I used to exhibit a certain reactionary pattern that seemed to arise whenever I entered a Masjid or Muslim gathering. It was this pesky little habit of immediately taking in my surroundings and making a mental note of everything wrong that I could perceive. I turned from one unknowing victim to another, ticking off all of the Islamic violations they were committing according to my personal pedestal of judgment.
“She is not wearing hijab, tsk! tsk!”
“He is laughing with that woman who is most certainly not his wife or family member, shame!”
“How can she possibly show up here with her clothing so tight?! Scandalous!”
“I know she does not buy Zabiha so I am sure she is serving people non-halal food!”
“Does his mom see how he is behaving…where is the Islamic upbringing? That’s what happens when you send your kid to public school!”
And the list went on and on.
Upon acknowledging the “sin” of others, I would begin to plan how I would correct them.
Then one day after becoming aware of the habit, I began to ask myself, “Why am I always looking for the wrong in others?” Why did my natural inclination drift towards seeing the proverbial half-filled glass, looking for the “haram” in everything around me? What purpose did this mental activity serve?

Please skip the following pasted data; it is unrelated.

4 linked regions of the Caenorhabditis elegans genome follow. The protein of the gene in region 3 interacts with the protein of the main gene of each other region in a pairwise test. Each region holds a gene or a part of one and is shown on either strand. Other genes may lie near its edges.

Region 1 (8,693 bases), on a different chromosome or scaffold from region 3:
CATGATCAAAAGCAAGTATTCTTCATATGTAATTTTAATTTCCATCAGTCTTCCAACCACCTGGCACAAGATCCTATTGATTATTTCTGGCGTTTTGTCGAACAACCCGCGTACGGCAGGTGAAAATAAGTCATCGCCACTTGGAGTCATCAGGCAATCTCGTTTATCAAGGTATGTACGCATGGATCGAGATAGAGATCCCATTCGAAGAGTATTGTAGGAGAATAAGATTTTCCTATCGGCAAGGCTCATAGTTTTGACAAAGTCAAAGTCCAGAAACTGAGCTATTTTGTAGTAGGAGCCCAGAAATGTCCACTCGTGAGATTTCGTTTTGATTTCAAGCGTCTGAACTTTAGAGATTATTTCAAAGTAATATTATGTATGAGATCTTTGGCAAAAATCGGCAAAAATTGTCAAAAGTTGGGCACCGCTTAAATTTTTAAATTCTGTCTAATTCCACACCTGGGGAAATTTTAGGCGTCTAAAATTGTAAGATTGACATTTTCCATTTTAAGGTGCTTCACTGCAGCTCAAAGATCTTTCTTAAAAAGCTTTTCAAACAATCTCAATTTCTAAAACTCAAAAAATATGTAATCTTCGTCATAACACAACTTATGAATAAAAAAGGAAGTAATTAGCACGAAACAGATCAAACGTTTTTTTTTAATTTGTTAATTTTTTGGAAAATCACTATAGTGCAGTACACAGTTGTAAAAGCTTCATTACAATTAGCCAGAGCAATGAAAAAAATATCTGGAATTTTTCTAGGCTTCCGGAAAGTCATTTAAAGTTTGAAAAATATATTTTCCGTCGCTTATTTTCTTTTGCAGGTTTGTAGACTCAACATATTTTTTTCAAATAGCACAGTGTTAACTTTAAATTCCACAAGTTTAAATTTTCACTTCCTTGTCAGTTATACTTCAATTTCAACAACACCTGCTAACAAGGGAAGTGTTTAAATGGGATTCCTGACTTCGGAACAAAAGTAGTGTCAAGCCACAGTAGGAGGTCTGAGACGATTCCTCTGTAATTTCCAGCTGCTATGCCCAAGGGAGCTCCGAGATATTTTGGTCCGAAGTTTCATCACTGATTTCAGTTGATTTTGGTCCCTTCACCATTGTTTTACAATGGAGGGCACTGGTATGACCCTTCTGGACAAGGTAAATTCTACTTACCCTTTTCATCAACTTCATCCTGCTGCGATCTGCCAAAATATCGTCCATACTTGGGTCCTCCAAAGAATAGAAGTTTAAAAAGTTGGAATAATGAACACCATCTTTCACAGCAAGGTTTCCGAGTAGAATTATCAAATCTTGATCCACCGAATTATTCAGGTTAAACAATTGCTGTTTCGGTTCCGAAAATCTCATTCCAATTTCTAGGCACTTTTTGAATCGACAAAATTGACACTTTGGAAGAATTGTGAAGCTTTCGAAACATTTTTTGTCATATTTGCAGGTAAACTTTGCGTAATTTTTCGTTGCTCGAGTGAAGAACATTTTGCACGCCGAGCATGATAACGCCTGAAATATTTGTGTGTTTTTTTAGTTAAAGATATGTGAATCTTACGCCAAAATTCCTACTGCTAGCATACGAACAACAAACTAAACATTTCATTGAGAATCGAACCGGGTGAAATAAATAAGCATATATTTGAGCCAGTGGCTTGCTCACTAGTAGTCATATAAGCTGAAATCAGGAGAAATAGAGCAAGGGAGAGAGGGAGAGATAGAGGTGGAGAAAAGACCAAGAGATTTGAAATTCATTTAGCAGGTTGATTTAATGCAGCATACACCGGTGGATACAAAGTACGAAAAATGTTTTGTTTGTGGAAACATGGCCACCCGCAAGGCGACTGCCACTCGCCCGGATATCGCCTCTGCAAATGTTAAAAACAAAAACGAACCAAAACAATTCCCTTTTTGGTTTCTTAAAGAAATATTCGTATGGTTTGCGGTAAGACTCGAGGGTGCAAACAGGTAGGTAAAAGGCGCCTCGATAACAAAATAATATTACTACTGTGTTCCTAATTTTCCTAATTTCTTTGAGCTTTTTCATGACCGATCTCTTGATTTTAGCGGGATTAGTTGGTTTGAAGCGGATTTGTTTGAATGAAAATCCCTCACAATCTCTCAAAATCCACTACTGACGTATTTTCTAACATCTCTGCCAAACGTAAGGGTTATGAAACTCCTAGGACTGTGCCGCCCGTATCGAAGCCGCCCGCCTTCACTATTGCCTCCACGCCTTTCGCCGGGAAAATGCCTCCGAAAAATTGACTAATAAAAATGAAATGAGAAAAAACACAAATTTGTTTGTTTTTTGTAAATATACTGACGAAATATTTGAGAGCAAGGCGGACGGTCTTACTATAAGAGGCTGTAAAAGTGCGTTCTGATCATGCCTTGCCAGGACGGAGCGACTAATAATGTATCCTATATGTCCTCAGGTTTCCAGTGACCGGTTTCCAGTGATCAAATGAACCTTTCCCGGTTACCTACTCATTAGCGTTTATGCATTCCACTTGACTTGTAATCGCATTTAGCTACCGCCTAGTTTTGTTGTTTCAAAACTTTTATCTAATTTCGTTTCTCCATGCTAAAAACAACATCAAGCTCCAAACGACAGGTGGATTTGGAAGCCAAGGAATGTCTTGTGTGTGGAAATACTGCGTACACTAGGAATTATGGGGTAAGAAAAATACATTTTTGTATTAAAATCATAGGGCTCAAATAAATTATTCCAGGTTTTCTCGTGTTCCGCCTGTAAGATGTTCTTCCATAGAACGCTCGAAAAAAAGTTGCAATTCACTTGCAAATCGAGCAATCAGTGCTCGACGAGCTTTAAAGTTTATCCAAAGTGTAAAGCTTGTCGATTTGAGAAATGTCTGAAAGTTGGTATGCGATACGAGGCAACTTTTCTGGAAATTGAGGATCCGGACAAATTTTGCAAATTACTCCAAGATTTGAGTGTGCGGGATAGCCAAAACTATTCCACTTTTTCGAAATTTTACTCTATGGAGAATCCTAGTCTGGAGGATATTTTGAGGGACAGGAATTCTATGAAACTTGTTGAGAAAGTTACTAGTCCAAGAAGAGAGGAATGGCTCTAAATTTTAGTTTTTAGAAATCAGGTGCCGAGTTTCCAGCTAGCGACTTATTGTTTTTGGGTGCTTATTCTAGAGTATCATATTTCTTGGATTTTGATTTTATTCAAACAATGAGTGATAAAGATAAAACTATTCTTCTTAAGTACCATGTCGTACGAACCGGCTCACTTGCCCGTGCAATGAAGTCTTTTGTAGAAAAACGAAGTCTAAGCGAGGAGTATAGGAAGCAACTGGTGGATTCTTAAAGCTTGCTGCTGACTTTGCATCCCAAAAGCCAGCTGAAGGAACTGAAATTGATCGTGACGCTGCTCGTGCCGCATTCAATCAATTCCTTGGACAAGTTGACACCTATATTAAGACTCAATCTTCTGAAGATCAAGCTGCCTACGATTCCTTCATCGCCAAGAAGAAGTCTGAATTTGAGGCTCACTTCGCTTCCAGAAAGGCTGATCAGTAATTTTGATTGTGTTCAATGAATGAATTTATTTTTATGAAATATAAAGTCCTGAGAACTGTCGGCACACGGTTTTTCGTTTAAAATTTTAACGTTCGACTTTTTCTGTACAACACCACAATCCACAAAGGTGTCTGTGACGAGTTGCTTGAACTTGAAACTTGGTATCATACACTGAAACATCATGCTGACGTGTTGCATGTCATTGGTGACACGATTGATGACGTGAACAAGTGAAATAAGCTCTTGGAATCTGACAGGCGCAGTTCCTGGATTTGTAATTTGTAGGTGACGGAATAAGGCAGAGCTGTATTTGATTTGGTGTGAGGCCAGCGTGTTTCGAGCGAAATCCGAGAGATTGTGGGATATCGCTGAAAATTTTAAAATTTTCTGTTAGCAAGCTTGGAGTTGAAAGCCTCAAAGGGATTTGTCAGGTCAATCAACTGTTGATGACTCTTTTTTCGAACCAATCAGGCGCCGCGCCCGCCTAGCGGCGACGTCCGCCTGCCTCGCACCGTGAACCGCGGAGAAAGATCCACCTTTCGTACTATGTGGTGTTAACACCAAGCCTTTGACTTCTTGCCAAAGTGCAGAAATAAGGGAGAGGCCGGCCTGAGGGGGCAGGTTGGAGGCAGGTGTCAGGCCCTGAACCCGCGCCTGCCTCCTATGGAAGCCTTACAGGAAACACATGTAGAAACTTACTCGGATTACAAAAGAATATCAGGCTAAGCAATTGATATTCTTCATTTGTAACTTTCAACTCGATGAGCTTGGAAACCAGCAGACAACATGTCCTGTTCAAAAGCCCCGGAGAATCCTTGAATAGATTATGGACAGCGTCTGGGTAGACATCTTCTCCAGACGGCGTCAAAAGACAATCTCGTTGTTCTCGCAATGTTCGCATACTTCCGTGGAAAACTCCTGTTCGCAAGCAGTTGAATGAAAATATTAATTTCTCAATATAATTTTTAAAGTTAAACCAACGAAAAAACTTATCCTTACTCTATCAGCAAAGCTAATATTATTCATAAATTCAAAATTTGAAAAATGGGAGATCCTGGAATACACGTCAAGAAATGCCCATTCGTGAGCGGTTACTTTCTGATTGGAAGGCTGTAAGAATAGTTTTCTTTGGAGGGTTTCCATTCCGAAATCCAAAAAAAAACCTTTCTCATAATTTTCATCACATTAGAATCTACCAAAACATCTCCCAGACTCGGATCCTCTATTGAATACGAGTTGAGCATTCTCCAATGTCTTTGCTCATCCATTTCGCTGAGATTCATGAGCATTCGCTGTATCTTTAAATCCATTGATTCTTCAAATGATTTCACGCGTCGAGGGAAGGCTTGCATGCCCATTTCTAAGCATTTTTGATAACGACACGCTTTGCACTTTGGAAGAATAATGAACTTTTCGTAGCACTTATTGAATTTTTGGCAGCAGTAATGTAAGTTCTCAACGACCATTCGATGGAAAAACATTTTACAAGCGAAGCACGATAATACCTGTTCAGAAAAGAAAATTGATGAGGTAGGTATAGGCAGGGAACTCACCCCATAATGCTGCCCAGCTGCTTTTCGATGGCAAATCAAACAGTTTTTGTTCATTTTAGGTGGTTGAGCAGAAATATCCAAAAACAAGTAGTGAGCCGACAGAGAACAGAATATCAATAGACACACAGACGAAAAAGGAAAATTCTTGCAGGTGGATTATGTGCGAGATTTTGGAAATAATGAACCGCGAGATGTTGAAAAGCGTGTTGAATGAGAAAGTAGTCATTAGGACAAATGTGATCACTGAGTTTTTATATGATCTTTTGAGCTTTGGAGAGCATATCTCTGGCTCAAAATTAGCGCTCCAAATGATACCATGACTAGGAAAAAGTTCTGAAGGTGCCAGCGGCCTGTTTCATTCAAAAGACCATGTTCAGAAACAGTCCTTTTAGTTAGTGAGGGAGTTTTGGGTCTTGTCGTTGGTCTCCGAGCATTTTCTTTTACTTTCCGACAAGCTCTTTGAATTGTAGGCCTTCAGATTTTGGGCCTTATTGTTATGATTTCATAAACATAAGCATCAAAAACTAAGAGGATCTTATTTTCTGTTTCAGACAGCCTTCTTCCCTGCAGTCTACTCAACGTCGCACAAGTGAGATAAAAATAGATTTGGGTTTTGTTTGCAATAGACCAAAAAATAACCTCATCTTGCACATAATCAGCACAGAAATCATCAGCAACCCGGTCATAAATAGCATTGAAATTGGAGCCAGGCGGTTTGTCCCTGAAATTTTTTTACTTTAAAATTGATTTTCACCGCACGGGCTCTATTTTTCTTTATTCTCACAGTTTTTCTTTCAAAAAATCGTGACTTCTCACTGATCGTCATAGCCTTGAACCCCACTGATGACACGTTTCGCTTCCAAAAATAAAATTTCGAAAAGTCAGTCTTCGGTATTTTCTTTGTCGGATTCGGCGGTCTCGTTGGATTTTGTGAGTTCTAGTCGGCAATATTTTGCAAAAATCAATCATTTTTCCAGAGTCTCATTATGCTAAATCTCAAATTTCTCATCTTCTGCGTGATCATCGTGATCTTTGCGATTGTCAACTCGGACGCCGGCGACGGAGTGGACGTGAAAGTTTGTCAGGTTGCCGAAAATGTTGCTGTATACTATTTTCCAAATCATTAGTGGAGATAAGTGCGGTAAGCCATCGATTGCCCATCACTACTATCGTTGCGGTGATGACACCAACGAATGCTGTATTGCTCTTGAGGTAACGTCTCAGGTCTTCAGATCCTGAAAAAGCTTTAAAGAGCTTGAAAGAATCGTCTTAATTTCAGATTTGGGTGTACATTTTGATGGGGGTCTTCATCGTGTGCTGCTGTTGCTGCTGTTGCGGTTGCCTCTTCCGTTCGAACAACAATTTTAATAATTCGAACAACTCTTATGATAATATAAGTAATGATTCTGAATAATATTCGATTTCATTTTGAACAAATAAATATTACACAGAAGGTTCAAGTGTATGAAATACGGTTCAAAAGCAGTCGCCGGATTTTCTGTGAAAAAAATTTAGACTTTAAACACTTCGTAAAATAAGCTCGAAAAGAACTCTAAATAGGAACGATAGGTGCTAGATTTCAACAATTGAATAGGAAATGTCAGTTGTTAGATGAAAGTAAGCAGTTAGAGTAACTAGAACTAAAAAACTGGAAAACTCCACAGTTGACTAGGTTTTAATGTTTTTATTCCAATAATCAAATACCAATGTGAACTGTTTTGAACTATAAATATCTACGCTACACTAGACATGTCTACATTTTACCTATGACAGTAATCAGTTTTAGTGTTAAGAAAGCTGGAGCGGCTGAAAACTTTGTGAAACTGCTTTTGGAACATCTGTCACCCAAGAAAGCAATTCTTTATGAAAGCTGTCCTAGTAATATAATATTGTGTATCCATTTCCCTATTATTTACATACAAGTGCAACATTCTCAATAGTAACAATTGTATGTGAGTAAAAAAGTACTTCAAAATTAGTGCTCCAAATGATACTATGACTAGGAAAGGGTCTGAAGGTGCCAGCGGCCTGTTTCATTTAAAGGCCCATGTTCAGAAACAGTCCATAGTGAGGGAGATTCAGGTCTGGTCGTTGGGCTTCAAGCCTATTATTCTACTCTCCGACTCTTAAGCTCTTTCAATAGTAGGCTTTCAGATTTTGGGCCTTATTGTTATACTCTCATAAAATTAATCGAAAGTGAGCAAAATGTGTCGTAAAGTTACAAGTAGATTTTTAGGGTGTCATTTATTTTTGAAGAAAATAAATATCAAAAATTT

As I tried to understand my motives, I began my descent through several layers of mental awareness. First, I excused myself by claiming I merely wanted to enjoin the good and forbid the evil. Well, the argument went, I had to first recognize the evil in order to correct it, right? So I sat smugly, glowing in my new found moral elitism. Then why did I feel so guilty and ugly?
I probed deeper, asking again, why? I came up with the wonderful excuse that I must merely hate what Allah hates. I would witness other’s “IstaghfirAllah” actions, causing my blood to boil, until I felt the impulse to walk over and let the perpetrator have a piece of my mind. So why did I stop myself from attacking?
My self awareness plunged deeper. I began to think of my reaction when I had been attacked by self-righteous “enjoiners of the good”. At first I would become embarrassed and question the fallacy of my actions. Then I would realize that the method in which I was advised angered me and made me want to strike back. Finally I would conclude that it really had nothing to do with me and more to do with the ego and insecurity of the attacker.
So was I guilty of the same thing? I tended to think of myself as self-confident and secure, yet some recent experiences had shown me otherwise. I had attended an Islamic class in which the instructor kept asking the class questions. Each time I would answer out loud, sure of my knowledge. And almost every time I was wrong. It infuriated and embarrassed me. I was overtaken by a strong desire to prove my correctness.